You will have exceeded the original capacity so greatly that no matter what you do, you won’t drain the pack in the course of a day. So no possibility of undervoltage, assuming you simply charge each time you sleep, and the cells are determined to be in good condition and well-balanced at that time. With a 3C discharge rate, certainly no worries about pulling too much current either.

    I’m only half-serious, of course. It’s a calculated risk to rely on any safety method that relies on human attention. Though more unlikely, should you somehow still manage to undervolt such a large pack, the result could be far worse.

    But the pack itself is doable, assuming it’s acceptable to wear the battery as a fanny pack or similar, and connect it to the tool via an umbilical. Bonus points if it can be easily detached, and auto-retracts into the pack. Having the battery’s weight supported by your body, rather than your hand and arm, might reduce fatigue to less than the original configuration; despite the heavier battery. Some of the cells could be replaced with a beefy adjustable step-up converter, for a pack with less run-time, but with reduced weight/size and more voltage options. Done right, it could be the finest battery you’ll ever own.

  4. “high energy density”

    Few people appear to understand…
    “high energy density”
    …relates to energy per unit of mass.

    NOT energy per unit of volume.

    Modern NiMH have more energy per unit of volume (~30% more) than comparably priced Lithium.

      1. Pedantic detail in disregard of the point ALERT!

        Anyway. It’s a problem. After reading the linked post about salvaging lithium cells, it’s a detail the authors are unaware of.

        Hopefully assdf’s post will educate.

        Maybe the authors Josh Mash and Mike Stacy could correct posts like this….

        “Lithium cells outperform Nickel Cadmium and Nickel Metal Hydride in almost every way.”

        to something more correct, like…

        “Lithium cells have some advantages over Nickel based batteries and sometimes these advantages can outweigh their many drawbacks.”

        Maybe also don’t imply it’s powerful by changing the following line….
        “If you learn the basics it’ll be easy to use these powerful batteries in your projects.”

        to something more suitable…

        “….it’ll be easy to use these batteries in your projects. p.s. Don’t mess it up or you’ll catch fire.”

        1. >>Pedantic detail in disregard of the point ALERT!

          Considering the terms are often used interchangeably, I feel the same can be said for your initial response. I don’t see how either of these articles are being misleading.

        2. “Pedantic detail in disregard of the point….”

          No, its not. He’s right. Your post (5 of 6 lines, anyway) is either very wrong or very poorly phrased – and such terribly phrased posts have the same effect as being totally wrong. This is not a pedantic ‘detail’ – its the whole point of the terms we are using. (And yet you presume to correct and educate others.)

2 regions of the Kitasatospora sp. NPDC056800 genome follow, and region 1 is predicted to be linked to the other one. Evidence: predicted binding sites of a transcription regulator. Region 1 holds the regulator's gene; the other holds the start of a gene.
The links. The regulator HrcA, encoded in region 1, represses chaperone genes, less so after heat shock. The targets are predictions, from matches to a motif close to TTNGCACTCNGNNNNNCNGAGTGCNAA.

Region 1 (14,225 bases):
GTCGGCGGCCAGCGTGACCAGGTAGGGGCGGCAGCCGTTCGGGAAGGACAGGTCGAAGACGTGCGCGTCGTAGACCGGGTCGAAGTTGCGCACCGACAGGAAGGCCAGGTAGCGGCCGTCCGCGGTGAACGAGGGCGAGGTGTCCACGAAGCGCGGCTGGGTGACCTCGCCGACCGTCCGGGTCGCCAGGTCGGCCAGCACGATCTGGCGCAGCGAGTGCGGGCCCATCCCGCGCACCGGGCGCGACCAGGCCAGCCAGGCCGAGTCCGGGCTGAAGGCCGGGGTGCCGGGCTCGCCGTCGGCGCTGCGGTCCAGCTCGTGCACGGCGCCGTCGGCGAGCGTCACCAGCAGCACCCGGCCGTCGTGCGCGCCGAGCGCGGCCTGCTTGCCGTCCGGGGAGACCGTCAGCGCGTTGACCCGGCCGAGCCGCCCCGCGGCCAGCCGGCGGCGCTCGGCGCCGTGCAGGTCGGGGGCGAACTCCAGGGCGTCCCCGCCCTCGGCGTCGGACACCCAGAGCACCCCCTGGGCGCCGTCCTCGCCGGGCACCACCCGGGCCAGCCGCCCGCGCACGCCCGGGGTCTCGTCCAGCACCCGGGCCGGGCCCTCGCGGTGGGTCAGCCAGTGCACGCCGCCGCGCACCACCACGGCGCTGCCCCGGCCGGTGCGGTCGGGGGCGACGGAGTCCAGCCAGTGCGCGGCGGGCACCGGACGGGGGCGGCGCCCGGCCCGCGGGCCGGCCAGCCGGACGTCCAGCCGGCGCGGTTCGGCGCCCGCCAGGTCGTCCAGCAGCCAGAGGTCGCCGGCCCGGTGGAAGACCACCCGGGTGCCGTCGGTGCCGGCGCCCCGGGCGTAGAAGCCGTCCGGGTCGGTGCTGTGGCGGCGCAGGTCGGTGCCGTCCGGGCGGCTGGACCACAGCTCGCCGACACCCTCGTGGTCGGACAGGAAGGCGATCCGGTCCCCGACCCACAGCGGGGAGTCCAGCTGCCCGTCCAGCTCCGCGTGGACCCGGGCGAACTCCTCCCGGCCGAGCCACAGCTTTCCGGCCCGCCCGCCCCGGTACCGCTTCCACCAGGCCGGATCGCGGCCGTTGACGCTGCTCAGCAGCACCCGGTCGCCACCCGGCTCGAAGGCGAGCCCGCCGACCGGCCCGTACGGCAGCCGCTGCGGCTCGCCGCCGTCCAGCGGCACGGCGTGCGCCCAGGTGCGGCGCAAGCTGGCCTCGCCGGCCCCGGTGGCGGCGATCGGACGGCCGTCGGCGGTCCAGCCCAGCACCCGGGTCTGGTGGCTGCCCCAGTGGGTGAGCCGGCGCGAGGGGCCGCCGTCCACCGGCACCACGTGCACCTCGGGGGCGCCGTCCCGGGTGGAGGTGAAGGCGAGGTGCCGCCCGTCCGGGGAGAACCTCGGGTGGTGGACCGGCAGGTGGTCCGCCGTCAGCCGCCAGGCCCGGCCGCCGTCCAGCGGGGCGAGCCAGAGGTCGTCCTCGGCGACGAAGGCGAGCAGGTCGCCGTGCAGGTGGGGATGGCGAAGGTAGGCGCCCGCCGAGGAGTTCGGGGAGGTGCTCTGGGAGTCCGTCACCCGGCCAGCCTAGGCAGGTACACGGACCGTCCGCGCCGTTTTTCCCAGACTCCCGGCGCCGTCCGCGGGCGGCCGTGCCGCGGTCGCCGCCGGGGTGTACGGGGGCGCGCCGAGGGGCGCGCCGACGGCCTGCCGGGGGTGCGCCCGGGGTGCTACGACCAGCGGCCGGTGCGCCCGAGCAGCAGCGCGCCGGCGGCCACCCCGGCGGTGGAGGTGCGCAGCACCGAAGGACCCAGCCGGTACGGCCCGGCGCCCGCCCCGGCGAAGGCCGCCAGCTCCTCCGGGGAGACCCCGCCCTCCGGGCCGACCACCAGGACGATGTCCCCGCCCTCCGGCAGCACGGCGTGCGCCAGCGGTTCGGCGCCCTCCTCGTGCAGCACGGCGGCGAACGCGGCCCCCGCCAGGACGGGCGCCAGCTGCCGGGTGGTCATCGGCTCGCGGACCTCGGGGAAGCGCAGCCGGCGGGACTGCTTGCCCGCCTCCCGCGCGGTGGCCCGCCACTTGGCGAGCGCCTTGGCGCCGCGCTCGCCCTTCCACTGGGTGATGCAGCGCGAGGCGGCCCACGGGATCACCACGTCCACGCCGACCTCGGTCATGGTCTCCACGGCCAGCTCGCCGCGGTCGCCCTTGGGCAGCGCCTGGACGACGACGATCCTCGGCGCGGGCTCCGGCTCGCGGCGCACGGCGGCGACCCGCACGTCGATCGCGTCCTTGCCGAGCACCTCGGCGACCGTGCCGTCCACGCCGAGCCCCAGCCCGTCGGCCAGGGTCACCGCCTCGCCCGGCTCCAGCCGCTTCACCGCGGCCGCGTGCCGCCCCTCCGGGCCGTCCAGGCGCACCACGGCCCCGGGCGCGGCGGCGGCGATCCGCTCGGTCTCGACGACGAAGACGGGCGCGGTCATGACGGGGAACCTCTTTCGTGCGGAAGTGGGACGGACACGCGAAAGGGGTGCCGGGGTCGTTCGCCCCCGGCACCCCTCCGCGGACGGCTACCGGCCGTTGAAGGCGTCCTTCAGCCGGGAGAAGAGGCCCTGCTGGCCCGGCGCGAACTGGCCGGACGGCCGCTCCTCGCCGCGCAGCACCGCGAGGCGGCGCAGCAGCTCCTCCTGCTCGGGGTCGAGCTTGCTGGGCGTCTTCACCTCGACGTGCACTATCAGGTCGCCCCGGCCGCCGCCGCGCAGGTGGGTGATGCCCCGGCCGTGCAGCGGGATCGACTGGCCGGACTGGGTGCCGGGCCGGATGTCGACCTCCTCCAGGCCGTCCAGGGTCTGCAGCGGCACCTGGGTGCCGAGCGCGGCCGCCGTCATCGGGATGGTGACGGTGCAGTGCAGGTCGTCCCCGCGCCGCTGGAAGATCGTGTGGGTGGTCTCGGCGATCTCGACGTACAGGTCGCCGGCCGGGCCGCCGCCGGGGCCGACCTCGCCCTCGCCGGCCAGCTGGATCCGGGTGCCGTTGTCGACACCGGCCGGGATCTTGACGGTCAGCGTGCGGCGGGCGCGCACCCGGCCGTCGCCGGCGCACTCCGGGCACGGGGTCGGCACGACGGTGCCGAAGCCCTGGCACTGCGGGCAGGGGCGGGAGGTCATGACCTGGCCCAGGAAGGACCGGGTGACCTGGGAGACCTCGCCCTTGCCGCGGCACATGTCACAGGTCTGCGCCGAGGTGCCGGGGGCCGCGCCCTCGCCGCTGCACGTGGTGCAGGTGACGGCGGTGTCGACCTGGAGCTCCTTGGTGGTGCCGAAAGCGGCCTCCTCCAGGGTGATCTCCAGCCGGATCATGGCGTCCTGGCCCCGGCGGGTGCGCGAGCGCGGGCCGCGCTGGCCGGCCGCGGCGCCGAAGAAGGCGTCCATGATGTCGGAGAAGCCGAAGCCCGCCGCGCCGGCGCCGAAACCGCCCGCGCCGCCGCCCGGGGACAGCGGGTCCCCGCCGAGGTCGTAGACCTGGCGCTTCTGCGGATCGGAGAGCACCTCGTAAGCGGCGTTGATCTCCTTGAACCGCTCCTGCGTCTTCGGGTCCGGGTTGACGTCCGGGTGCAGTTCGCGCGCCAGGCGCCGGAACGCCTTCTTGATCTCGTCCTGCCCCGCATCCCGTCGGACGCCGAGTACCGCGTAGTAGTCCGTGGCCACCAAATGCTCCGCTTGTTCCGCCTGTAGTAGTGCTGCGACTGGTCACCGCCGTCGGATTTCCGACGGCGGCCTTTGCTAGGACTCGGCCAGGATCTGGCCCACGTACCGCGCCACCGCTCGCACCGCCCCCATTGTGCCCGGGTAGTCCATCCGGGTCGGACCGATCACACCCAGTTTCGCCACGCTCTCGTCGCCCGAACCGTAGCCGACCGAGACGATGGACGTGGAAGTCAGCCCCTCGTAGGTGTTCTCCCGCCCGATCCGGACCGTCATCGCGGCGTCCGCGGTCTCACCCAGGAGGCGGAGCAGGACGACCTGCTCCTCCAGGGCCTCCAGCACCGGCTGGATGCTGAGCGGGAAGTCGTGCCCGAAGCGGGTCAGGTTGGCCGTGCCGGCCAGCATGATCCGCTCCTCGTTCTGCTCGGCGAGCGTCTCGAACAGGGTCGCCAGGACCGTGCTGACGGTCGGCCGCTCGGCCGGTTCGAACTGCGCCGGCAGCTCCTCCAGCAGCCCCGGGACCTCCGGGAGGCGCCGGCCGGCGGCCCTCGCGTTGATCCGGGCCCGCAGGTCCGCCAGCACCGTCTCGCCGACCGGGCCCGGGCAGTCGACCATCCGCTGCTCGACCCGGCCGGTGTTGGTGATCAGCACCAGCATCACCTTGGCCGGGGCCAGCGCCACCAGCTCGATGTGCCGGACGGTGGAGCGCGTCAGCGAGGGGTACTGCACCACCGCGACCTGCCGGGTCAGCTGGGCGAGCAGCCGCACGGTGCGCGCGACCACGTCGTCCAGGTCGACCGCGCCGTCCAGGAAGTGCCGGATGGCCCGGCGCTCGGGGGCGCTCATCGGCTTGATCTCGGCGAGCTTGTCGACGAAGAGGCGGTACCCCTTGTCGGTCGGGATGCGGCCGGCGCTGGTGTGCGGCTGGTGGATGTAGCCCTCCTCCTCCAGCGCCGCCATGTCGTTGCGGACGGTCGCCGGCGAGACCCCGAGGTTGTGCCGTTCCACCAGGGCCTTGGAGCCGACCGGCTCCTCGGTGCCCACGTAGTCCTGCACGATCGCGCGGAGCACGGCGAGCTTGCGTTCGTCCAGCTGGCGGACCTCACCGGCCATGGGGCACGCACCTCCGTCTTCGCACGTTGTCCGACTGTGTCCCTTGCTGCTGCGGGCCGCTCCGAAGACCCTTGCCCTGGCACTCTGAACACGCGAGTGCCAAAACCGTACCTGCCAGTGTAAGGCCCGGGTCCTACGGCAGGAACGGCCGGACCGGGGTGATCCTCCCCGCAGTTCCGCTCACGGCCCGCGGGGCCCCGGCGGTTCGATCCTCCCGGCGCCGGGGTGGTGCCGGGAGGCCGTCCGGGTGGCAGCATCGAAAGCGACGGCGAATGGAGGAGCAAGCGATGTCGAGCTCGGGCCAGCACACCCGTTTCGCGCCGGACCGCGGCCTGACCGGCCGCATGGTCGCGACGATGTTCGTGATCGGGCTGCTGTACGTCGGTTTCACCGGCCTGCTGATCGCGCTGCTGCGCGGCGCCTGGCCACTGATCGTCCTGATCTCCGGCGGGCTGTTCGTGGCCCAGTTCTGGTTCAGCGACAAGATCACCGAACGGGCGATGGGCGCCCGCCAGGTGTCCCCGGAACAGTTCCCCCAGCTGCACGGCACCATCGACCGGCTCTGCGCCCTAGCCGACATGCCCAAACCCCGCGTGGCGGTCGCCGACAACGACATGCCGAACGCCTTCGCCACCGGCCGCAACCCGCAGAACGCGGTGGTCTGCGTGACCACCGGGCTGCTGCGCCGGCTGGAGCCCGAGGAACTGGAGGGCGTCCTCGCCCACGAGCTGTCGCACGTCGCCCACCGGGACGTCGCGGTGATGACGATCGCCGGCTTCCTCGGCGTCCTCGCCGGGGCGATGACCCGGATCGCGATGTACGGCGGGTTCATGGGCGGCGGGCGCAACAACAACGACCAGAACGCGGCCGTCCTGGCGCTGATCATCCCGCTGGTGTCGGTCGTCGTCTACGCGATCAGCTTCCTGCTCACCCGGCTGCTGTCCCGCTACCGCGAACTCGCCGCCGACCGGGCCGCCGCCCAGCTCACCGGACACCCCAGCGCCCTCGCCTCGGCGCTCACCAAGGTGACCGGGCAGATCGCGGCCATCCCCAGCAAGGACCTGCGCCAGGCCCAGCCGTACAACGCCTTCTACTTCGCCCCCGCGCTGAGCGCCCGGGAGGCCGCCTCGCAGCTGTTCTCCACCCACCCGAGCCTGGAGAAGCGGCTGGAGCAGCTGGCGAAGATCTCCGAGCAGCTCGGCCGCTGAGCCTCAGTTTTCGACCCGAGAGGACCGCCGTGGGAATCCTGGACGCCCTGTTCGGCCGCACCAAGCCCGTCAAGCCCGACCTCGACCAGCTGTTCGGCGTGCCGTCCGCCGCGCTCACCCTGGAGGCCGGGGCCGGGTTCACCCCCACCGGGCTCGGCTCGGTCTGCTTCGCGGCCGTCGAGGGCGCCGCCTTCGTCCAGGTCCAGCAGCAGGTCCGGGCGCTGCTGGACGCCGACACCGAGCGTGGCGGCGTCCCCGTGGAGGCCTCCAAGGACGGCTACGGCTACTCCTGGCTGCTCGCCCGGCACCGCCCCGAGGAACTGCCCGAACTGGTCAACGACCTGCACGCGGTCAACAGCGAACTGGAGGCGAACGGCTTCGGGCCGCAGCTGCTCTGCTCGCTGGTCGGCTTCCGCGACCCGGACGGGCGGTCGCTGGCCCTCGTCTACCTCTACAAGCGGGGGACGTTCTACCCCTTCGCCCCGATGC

Energy density can by used for energy/mass or energy/volume. Both are correct.

  5. On all of the protection circuitry stuff: I’ve done this to a few drills so far and all I have to do is put a piece of velcro on the outside of each drill where I can stick my cell checker. You could even use a cell alarm which would let you know if you were nearing low/dangerous voltage under load. I just keep an eye on the cell checker anyway and keep it between 3.7 and 4.2V.

    1. I’ll just take rebuilt NiCd batteries, thanks. I really don’t see how any benefit of switching to Lithium Chemistry in a battery pack like this can outweigh the danger of keeping these fire hazards in your house. I have several friends who have experienced lithium battery fires, all under different circumstances, and I prefer to keep my house from turning into ashes ;)

  6. I’ve made two packs using 18650 cells. They work fine. I have added a cheap undervoltage alarm circuit with a switch to turn it off when not in use to avoid draining the batteries in storage.
    The packs have balance connectors for correct charging with a lithium battery specific charger.

    Agreed with everything said about handling these batteries carefully they have more potential to cause problems than other safer battery technologies, but we all have them in our laptops lying about in various states of charge. This is precisely why this hack is popular,the cells are powerful and readily available.

    Just make sure your cells don’t short, check the insulation and set any wires that might loosen in epoxy resin to reduce the risk.

  7. in fact none of the rc lipo’s have protection except for


    at 5 amp cut off it may not be suitable tools since they can easily pull many more amps at initial startup and when under load however if the load is a radio or laser range finder or a borescope or an led light it should be ok for since the demand is quite low.